Revision of the OECD Corporate Governance Principles

Revision of the OECD Corporate Governance Principles

by Vincent Tophoff, Senior Technical Manager, IFAC | November 7, 2013 |

The Corporate Governance Committee of the Organisation for Economic Co-operation and Development (OECD) is about to embark a revision of its OECD Principles of Corporate Governance (the Principles) in 2014. Through its membership in the Business and Industry Advisory Committee to the OECD, IFAC is directly participating in these revisions.

Established in 1961, the OECD provides a forum for governments to work together to share experiences and seek solutions to common problems. The OECD works with governments to understand what drives economic, social, and environmental change. It sets international standards for many industries.

Initially released in May 1999 and revised in 2004, the Principles are one of the 12 key standards for international financial stability of the Financial Stability Board. The Principles provide specific guidance for policymakers, regulators, and market participants to improve the legal, institutional, and regulatory framework that underpins corporate governance with a focus on publicly traded companies. They also provide practical suggestions for stock exchanges, investors, corporations, and other parties that have a role in the process of developing good corporate governance.

In 2010, the OECD published a set of ambitious action plans for improvements in priority areas, such as remuneration, risk management, board practices, and the exercise of shareholder rights, to address severe shortcomings in corporate governance revealed by the financial crisis. These recommendations also address how the implementation of existing standards can be improved.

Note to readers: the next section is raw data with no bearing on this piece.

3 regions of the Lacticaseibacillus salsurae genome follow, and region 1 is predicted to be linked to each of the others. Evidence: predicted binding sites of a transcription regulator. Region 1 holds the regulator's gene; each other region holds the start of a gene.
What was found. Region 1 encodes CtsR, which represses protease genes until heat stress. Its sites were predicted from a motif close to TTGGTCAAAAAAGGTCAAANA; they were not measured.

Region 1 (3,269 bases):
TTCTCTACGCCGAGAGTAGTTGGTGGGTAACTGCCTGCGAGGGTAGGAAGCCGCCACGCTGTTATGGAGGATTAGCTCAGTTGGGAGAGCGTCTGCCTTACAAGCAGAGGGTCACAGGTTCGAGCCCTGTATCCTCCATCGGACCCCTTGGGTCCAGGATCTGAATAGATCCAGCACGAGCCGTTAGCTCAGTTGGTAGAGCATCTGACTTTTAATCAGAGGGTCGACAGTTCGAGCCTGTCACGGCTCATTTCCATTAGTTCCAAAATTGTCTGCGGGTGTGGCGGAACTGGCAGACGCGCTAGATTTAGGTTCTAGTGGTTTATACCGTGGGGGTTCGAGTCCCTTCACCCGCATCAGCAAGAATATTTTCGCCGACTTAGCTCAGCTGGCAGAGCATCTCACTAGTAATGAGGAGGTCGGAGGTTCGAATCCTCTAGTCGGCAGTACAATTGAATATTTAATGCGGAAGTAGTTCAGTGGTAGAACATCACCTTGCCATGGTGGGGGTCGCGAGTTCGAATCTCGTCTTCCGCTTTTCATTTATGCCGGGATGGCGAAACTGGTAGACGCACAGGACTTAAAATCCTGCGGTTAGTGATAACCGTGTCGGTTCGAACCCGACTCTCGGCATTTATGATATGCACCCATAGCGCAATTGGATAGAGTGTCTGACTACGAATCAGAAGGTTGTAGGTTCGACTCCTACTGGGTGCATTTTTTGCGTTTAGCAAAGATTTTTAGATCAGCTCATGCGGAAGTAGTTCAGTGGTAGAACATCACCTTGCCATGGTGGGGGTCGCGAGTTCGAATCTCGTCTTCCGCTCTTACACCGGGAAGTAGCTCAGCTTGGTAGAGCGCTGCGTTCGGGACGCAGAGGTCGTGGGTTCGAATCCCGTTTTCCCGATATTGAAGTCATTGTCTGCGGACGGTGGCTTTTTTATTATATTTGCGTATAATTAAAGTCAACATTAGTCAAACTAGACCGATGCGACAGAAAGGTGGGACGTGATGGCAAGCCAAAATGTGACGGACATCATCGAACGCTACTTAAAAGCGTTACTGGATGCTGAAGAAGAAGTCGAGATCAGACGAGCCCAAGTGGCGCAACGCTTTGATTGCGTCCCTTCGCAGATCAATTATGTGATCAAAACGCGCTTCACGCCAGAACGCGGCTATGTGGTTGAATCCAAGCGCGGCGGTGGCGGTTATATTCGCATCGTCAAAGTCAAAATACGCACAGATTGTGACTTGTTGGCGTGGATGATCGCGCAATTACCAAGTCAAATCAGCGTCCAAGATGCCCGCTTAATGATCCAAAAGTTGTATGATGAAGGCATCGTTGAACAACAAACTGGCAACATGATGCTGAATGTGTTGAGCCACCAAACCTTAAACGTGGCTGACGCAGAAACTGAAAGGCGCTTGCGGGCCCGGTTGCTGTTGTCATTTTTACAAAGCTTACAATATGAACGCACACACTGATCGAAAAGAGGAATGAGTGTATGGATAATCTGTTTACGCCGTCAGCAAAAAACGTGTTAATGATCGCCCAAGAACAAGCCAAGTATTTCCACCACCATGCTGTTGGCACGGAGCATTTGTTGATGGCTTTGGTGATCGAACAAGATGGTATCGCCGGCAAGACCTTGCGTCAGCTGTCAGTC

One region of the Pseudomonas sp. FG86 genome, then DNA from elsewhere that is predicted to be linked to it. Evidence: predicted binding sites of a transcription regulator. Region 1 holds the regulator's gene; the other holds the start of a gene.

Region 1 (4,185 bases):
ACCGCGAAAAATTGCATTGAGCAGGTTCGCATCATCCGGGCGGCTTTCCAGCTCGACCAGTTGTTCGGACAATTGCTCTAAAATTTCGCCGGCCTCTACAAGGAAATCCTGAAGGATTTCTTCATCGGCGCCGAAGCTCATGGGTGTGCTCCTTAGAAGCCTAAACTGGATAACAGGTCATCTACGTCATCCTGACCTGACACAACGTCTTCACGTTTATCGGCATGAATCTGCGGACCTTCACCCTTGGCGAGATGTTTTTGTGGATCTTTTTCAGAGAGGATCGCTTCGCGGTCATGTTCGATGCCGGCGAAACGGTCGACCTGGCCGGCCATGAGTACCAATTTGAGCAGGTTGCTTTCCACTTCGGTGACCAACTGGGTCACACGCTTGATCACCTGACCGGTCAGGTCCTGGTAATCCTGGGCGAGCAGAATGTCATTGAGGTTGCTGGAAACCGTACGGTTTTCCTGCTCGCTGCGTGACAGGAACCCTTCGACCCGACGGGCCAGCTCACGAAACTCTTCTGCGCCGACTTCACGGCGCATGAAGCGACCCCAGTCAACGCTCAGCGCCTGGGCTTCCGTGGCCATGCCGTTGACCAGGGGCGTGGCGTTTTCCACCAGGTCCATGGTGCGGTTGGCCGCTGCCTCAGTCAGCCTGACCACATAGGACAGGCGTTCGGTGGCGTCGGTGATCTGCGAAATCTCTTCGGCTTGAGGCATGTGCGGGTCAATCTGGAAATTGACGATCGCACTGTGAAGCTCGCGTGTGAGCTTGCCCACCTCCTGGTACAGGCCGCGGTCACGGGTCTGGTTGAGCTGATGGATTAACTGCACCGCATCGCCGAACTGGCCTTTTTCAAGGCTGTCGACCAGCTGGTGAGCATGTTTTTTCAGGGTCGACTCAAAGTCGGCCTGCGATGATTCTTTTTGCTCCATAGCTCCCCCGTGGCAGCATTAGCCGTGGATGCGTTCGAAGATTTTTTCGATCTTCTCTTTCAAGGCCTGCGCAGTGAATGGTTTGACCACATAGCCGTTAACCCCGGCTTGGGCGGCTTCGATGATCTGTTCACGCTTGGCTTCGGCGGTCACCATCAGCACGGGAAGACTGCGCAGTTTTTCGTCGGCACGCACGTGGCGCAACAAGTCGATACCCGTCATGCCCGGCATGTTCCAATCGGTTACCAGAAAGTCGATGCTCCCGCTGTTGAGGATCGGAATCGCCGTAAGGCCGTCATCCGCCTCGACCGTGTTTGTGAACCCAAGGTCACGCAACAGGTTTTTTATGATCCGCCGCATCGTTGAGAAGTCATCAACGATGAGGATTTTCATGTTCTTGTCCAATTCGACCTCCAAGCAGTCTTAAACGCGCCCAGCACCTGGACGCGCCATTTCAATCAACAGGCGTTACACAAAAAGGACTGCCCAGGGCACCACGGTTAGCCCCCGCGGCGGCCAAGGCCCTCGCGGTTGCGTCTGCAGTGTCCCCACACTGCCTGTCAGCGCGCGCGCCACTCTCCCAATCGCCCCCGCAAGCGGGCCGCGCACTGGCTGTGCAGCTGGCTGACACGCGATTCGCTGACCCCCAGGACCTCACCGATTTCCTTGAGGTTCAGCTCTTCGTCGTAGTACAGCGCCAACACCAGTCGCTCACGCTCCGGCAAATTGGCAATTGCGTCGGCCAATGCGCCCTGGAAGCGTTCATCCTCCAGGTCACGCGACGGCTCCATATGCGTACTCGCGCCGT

IFAC believes that successful organizations have a governance structure and culture that go beyond conformance with regulations to also support the organization’s efforts to improve its performance. Good governance, therefore, involves giving appropriate attention to both conformance and performance, and is the backbone of sustainable value creation, resource utilization, and accountability of an organization. These factors were set out in IFAC’s International Good Practice Guidance, Evaluating and Improving Governance in Organizations. According to that guidance, “the creation and optimization of sustainable stakeholder value should be the objective of governance” and, therefore, “good governance should be fully integrated into the organization.”

Reconciliation of IFAC’s Good Practice Guidance and the OECD Principles

The IFAC governance guidance is designed to complement existing governance codes, such as the OECD Principles, by encouraging organizations to evaluate and further improve their already existing governance systems and to achieve a balance between conformance with rules and regulations and driving organizational performance. Additionally, the OECD principles are intended to assist governments and to provide guidance for stock exchanges, investors, corporations, and other parties. The IFAC guidance is also specifically focused on what professional accountants in business can/should do to evaluate and improve governance in their organizations.

The OECD principles are written from a more legalistic and regulatory angle and are primarily oriented on the roles and rights of the various stakeholders, to deal with the problems that result from the separation of ownership and control. Although the main causes of the financial crisis are probably not the non-existence of suitable governance codes and standards but rather poor implementation, application, and oversight, the OECD code could seize the opportunity of the upcoming revision to better demonstrate that good governance is not just about protecting shareholders’ interests or a compliance exercise to satisfy the requirements of regulators. Instead, the revised OECD Principles should better support building sustainable value in organizations and society by expanding its perspectives, for example, from shareholder to stakeholder or from financial performance to building more sustainable value for society.

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